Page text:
• Ghost In The Shell (Mondo Steelbook)

    Released by: Anchor Bay Entertainment
    Released on: March 14th, 2017.
    Director: Mamoru Oshii
    Cast: Atsuko Tanaka, Akio Ohtsuka, Iemasa Ohki, Tamio Ohki
    Year: 1995
    Purchase From Amazon

    The Movie:

    One of those rare anime features that even people not into anime know about, Ghost In The Shell is widely considered one of the best of its kind, and for a very good reason. A remarkably high concept Blade Runner inspired slice of cyberpunk sci-fi, it's exciting, tense, stylish and even pretty thought provoking.

    Set in the future of 2029, the film takes place in a world that has established massive worldwide information networks and where cyborgs are almost completely indistinguishable from humans. Wreaking havoc on this network is a sort of cyber-terrorist who is known only as The Puppet Master. His trick? To install, through the network, false memories into people who are then coerced into acting on his behalf. The Puppet Master exists entirely in the network at first, but soon makes it clear that he wants a body of his own.

    In charge of keeping the network secure is a security group called Section Nine. One of their finest agents is Major Motoko Kusanagi, a woman who is almost entirely cyborg with only the 'ghost' (or consciousness) of her human life still intact and serving as her last real link to biological life. The Puppet Master takes an interest in Motoko, as she's not only incredibly intelligent but she's pretty much a perfect physical specimen. Motoko and her partners are soon involved in retrieving a stolen cyborg body that links back to the Puppet Master, but does Motoko actually want to stop him or is there more to this than that?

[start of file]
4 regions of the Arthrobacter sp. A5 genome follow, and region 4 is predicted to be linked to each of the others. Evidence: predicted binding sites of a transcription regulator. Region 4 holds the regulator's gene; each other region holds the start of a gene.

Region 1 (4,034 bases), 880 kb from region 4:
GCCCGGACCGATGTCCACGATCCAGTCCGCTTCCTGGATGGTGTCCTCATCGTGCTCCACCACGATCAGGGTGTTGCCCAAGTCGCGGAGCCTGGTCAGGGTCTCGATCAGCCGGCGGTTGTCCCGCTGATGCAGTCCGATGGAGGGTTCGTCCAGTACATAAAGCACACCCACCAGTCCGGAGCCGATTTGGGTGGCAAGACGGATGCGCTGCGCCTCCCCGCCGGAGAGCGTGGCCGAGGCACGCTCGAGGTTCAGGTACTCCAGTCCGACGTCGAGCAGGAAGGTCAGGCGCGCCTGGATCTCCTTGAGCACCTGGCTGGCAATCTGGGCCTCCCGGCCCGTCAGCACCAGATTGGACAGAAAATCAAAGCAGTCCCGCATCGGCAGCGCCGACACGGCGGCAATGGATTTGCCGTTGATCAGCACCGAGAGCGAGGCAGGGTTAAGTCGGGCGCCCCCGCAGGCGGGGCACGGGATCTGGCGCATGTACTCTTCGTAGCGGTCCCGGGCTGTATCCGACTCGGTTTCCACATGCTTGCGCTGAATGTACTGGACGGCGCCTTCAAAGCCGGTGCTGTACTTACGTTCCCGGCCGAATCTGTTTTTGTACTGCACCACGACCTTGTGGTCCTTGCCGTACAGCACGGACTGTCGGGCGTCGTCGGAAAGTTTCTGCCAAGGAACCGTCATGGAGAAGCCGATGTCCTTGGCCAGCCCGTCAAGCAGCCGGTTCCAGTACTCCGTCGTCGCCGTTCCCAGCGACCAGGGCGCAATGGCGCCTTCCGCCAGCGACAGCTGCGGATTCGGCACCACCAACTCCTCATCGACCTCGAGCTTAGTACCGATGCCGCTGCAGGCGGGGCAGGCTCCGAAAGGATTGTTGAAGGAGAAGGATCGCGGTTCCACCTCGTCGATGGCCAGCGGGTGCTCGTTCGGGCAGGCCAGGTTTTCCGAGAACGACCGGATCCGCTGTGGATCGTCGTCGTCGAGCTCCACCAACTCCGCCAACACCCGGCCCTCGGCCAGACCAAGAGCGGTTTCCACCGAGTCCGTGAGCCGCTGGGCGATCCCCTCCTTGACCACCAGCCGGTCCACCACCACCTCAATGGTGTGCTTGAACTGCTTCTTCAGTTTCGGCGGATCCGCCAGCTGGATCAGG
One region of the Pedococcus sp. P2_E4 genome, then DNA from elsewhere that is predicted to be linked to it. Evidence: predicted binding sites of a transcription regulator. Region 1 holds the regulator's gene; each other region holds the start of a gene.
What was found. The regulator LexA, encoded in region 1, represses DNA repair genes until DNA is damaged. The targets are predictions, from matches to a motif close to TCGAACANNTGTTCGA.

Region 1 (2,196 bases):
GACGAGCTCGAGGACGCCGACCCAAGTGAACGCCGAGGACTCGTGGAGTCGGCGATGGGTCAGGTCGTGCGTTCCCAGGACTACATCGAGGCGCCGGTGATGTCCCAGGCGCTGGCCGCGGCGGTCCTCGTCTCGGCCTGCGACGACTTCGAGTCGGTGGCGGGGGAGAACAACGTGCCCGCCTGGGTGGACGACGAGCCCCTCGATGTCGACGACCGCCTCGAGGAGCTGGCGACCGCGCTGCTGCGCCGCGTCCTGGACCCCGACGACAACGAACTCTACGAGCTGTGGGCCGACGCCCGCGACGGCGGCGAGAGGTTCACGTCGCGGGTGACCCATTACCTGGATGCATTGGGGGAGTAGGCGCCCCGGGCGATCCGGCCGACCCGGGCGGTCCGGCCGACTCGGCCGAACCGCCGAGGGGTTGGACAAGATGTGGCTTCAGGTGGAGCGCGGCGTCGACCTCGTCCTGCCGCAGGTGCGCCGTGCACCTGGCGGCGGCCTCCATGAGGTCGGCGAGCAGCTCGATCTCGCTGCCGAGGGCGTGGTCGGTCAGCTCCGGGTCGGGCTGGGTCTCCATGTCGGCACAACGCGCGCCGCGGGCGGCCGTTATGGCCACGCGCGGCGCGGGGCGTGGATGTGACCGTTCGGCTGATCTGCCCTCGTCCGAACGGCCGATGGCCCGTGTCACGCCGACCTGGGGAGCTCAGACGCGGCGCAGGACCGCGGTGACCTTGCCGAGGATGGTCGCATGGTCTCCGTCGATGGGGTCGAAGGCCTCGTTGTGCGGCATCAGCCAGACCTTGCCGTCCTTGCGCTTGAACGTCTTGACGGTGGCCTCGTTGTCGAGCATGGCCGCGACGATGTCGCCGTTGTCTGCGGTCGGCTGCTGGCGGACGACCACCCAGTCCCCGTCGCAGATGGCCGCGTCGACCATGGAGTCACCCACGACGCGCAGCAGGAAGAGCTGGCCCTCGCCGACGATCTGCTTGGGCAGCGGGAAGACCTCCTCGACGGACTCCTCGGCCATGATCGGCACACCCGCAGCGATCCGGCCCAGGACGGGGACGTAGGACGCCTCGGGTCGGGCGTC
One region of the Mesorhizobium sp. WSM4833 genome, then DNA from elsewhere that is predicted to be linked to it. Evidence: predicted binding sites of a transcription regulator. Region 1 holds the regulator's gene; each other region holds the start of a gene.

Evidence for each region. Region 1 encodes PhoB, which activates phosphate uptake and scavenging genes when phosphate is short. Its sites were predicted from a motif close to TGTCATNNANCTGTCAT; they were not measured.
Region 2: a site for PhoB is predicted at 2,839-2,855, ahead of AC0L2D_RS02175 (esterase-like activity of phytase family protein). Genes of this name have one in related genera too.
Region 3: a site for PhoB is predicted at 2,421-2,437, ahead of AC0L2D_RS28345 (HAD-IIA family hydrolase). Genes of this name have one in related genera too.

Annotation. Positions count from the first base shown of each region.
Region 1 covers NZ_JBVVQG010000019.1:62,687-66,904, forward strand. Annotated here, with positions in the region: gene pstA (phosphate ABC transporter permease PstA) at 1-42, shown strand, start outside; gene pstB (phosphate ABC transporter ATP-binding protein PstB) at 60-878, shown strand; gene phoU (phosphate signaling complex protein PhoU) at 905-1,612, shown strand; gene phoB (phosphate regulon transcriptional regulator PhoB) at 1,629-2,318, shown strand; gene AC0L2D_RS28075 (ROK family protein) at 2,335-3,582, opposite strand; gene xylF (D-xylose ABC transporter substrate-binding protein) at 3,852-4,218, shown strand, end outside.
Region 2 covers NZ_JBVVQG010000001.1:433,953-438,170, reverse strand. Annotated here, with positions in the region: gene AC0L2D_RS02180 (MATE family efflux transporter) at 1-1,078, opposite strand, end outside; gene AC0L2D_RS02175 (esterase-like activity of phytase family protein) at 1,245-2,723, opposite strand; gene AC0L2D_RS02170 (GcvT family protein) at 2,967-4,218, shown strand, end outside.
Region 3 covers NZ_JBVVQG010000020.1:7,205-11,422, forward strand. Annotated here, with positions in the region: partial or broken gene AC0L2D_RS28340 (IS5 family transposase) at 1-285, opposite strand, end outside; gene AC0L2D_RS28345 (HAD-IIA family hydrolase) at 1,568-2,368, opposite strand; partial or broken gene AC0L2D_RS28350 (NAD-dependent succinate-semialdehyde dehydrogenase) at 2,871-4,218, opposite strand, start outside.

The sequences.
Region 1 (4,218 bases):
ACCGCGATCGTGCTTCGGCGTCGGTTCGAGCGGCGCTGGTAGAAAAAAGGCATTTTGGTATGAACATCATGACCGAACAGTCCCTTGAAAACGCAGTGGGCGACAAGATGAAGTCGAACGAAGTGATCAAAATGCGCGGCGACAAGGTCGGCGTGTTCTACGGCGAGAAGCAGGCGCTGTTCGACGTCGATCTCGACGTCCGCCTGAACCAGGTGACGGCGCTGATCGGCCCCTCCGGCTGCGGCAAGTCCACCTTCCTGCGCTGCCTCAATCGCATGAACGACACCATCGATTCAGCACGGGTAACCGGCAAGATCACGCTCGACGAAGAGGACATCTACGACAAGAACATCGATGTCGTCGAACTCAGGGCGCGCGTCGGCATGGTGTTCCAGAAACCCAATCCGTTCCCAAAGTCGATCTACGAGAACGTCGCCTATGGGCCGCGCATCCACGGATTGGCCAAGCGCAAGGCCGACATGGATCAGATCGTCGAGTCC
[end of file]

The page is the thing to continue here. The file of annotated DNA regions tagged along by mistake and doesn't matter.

Ghost In The Shell holds up really well. It's an exciting picture with an interesting story that blends its high concept philosophical ideas (in which the film explores what it actually means to live rather than simply exist) with some excellent action and suspense. The opening sequence in which Motoko single-handedly takes down a group of gun toting opponents lets us know what we're in for and at only eighty-two minutes in length the film moves along at a very quick pace. The story line is dense and well thought out, allowing for some interesting moments of character development to occur very naturally alongside the action set pieces, putting all of the sex and violence in the film into a rather fitting context and adding some substance to the style.

    As Motoko goes about her duties and tries to bring in the Puppet Master, she's forced to consider her own existence and her own humanity, or lack thereof. As she wrestles with the morality of the conflict she's involved in, and tries to rationalize what is real and what has been programmed to seem real, the plot takes some interesting twists and turns and it makes for rather riveting viewing. It works and it works well, placing Motoko alongside some great supporting characters of varying degrees of humanity and asking us to question things the same way that she winds up having to. In an era where humans are more attached to their computers than ever, parts of the movie almost seem prophetic.